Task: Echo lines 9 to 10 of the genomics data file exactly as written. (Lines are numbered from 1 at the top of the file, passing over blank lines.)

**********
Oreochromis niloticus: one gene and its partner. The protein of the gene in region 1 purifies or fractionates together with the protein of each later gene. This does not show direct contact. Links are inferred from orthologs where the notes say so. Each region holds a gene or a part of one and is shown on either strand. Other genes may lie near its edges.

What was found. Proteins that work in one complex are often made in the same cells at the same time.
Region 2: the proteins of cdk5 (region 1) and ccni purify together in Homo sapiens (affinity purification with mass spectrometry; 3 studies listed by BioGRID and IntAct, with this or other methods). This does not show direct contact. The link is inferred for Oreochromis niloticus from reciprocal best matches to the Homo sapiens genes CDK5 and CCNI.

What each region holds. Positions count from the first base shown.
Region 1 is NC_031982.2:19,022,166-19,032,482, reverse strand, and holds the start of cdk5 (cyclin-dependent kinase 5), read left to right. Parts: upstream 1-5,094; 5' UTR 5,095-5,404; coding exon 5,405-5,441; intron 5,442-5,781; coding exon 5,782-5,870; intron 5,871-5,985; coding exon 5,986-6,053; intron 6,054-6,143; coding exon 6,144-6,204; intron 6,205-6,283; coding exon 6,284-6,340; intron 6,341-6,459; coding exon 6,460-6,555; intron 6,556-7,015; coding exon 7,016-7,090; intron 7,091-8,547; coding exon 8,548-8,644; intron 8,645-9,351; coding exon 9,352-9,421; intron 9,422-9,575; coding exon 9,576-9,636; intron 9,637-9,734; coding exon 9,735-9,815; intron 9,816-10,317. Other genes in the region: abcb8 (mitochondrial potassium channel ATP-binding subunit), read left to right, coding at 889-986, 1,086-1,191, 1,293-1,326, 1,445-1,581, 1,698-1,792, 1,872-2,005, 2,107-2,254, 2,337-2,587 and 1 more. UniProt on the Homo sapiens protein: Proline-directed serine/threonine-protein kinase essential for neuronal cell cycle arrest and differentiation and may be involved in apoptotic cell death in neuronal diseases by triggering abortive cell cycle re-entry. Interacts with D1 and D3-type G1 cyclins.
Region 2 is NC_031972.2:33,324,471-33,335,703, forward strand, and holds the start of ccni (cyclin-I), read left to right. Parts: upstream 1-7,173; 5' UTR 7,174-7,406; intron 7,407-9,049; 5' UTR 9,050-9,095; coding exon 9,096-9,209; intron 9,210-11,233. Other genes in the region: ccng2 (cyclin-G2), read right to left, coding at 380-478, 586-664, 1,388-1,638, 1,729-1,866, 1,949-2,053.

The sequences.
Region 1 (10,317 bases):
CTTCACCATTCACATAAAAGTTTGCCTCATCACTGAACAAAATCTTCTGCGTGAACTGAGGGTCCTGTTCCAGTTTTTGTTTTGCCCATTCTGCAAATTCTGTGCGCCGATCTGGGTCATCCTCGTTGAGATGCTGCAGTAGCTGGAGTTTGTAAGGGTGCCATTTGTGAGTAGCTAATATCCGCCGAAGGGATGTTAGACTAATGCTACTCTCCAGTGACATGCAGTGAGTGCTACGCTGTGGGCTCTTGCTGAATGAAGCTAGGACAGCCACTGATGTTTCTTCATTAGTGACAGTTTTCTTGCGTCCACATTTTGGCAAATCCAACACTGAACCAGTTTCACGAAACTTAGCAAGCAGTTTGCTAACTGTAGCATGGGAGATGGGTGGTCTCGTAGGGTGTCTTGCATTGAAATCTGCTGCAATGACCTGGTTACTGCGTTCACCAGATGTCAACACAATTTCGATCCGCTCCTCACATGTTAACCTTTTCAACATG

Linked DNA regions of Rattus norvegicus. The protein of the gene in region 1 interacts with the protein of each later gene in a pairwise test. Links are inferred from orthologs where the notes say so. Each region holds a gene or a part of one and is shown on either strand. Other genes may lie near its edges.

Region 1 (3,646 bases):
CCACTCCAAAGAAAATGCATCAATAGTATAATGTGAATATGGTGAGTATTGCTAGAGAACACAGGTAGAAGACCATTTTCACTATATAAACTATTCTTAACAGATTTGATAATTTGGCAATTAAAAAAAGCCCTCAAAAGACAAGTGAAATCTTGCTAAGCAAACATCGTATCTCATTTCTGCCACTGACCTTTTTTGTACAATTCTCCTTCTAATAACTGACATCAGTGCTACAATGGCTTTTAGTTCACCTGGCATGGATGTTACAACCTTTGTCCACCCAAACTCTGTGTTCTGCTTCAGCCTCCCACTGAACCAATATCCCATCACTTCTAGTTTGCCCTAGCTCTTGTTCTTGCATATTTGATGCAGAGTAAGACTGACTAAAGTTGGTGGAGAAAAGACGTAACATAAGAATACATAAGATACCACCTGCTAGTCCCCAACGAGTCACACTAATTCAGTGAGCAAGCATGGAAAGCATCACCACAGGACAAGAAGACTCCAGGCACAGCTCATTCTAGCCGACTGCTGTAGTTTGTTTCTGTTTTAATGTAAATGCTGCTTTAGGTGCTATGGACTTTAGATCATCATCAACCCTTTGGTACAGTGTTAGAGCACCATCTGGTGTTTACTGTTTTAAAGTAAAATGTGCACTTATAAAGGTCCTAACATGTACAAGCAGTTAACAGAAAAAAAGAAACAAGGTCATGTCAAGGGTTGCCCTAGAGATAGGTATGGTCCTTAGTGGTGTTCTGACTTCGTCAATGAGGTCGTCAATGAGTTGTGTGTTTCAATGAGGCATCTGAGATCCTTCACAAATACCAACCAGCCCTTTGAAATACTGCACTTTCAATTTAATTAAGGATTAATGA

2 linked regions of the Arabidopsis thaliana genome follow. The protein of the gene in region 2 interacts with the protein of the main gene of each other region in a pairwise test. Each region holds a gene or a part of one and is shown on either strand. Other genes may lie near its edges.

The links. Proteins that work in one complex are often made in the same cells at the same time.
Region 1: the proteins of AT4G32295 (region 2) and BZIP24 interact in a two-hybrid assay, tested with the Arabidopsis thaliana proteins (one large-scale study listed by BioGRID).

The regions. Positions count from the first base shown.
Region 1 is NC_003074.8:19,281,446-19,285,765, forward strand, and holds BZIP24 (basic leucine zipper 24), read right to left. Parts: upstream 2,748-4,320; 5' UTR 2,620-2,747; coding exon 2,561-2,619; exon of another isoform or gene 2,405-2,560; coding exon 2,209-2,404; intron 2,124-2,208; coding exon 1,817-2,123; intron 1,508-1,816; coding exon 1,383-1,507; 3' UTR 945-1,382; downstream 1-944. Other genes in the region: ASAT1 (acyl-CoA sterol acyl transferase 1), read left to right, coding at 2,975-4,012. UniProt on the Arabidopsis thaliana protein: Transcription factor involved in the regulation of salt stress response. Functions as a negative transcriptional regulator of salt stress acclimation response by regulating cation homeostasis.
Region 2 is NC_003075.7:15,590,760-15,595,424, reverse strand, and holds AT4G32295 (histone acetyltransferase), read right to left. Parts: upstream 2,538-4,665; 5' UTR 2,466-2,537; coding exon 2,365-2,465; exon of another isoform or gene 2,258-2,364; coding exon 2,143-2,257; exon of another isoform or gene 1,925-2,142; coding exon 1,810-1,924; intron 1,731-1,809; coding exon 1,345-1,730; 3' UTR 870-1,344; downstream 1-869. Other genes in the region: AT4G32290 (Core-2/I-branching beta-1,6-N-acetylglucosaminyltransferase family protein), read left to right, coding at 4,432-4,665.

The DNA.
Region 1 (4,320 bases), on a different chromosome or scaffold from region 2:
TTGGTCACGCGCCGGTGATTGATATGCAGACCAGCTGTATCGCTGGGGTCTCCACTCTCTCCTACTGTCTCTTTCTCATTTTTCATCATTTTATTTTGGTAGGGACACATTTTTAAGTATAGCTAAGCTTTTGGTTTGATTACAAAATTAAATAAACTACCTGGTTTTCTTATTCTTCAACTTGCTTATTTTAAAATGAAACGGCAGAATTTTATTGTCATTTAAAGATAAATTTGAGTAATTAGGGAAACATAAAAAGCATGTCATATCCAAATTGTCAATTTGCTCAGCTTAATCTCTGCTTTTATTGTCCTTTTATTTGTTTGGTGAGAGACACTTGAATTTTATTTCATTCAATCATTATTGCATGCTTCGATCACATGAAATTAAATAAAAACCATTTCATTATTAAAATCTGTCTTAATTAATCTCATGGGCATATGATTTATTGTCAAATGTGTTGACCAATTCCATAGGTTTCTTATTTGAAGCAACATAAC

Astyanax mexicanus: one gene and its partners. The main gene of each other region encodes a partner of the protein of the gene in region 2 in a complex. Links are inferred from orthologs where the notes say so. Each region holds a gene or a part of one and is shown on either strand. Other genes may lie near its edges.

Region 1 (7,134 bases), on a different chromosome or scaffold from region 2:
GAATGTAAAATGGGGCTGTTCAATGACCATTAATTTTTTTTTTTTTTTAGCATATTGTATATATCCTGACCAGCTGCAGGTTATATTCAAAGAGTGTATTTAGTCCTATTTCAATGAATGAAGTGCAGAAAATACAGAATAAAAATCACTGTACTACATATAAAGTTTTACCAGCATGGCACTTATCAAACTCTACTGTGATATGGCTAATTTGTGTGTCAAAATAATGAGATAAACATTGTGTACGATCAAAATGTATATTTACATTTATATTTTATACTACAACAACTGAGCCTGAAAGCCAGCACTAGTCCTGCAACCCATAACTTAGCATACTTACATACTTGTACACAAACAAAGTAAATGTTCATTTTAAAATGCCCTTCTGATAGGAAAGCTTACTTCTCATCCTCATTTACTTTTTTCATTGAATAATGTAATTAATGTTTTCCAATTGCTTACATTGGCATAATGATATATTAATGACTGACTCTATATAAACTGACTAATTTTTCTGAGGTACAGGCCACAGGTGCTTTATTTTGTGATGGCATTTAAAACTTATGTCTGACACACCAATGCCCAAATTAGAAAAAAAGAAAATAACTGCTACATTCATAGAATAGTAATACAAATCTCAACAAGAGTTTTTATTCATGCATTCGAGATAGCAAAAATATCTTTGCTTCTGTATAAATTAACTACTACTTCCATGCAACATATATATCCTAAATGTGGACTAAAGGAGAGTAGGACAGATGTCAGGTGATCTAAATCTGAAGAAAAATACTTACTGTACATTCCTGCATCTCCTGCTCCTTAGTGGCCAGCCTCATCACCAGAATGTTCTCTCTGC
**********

CTTCACCATTCACATAAAAGTTTGCCTCATCACTGAACAAAATCTTCTGCGTGAACTGAGGGTCCTGTTCCAGTTTTTGTTTTGCCCATTCTGCAAATTCTGTGCGCCGATCTGGGTCATCCTCGTTGAGATGCTGCAGTAGCTGGAGTTTGTAAGGGTGCCATTTGTGAGTAGCTAATATCCGCCGAAGGGATGTTAGACTAATGCTACTCTCCAGTGACATGCAGTGAGTGCTACGCTGTGGGCTCTTGCTGAATGAAGCTAGGACAGCCACTGATGTTTCTTCATTAGTGACAGTTTTCTTGCGTCCACATTTTGGCAAATCCAACACTGAACCAGTTTCACGAAACTTAGCAAGCAGTTTGCTAACTGTAGCATGGGAGATGGGTGGTCTCGTAGGGTGTCTTGCATTGAAATCTGCTGCAATGACCTGGTTACTGCGTTCACCAGATGTCAACACAATTTCGATCCGCTCCTCACATGTTAACCTTTTCAACATG

Linked DNA regions of Rattus norvegicus. The protein of the gene in region 1 interacts with the protein of each later gene in a pairwise test. Links are inferred from orthologs where the notes say so. Each region holds a gene or a part of one and is shown on either strand. Other genes may lie near its edges.